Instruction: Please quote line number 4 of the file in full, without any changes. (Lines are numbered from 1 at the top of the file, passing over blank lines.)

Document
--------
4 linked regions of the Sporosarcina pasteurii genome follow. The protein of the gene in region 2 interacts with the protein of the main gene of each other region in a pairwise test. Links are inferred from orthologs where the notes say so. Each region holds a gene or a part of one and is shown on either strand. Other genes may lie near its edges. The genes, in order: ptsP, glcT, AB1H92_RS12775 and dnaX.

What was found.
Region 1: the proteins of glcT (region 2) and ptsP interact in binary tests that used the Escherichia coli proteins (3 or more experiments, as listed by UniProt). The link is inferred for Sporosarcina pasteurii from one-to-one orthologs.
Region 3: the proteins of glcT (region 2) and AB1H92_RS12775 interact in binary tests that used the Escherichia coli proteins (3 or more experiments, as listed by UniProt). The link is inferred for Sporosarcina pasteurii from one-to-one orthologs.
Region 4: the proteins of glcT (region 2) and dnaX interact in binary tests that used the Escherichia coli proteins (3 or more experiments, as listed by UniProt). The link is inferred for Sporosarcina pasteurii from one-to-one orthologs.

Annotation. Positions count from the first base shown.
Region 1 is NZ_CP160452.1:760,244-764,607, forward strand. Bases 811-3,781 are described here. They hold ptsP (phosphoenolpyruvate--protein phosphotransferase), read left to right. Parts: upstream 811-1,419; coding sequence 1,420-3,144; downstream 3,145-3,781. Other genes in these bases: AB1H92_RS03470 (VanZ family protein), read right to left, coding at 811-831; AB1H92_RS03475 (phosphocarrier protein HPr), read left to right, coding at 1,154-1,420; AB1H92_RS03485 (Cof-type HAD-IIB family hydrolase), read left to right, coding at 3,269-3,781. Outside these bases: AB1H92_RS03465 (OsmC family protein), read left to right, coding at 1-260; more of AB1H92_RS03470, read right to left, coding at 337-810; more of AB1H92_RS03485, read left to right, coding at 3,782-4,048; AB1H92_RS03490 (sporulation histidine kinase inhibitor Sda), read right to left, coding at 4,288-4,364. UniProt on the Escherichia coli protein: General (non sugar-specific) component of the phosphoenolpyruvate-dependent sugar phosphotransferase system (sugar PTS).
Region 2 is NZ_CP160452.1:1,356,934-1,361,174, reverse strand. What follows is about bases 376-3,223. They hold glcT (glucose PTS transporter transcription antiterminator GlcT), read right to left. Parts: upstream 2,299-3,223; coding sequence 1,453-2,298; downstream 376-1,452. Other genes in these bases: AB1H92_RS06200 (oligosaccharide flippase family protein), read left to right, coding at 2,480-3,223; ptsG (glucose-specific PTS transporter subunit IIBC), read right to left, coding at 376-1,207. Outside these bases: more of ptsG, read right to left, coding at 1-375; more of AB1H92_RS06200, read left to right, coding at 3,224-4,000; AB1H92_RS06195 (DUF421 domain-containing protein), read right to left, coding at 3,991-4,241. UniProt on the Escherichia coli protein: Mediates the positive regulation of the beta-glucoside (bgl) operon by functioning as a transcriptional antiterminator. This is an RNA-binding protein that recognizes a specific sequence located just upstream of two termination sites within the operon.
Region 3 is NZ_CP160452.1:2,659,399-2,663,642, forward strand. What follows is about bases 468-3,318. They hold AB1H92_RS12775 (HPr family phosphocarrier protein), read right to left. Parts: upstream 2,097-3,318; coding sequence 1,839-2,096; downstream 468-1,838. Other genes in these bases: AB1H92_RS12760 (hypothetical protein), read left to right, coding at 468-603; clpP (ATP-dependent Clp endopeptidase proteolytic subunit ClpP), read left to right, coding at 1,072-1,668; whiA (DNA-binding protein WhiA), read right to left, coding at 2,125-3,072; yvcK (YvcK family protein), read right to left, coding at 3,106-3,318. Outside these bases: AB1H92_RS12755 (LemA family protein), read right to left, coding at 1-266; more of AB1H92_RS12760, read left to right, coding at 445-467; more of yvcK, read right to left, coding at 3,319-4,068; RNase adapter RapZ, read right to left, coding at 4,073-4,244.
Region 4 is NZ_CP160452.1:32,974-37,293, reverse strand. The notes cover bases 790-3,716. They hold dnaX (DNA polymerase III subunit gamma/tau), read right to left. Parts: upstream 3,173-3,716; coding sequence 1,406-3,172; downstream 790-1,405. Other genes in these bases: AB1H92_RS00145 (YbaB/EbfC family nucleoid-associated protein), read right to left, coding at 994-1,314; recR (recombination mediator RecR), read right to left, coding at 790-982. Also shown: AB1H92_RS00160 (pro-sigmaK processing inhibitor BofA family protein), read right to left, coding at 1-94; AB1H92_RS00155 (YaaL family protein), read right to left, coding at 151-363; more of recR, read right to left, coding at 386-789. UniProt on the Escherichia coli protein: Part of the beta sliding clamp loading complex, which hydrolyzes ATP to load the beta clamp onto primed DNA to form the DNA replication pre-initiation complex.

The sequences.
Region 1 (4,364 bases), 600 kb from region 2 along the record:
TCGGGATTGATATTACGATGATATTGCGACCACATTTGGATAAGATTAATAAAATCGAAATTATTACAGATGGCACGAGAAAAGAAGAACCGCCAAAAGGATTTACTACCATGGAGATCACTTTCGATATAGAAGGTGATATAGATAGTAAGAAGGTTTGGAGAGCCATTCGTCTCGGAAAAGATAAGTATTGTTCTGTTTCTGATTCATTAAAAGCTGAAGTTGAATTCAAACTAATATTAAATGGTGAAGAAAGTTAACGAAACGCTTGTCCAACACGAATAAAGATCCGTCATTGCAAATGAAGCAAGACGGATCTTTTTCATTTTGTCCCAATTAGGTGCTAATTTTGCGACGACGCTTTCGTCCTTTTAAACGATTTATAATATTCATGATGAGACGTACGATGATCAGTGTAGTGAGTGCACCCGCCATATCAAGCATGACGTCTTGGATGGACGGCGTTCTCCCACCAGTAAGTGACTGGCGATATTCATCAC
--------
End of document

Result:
Region 3: the proteins of glcT (region 2) and AB1H92_RS12775 interact in binary tests that used the Escherichia coli proteins (3 or more experiments, as listed by UniProt). The link is inferred for Sporosarcina pasteurii from one-to-one orthologs.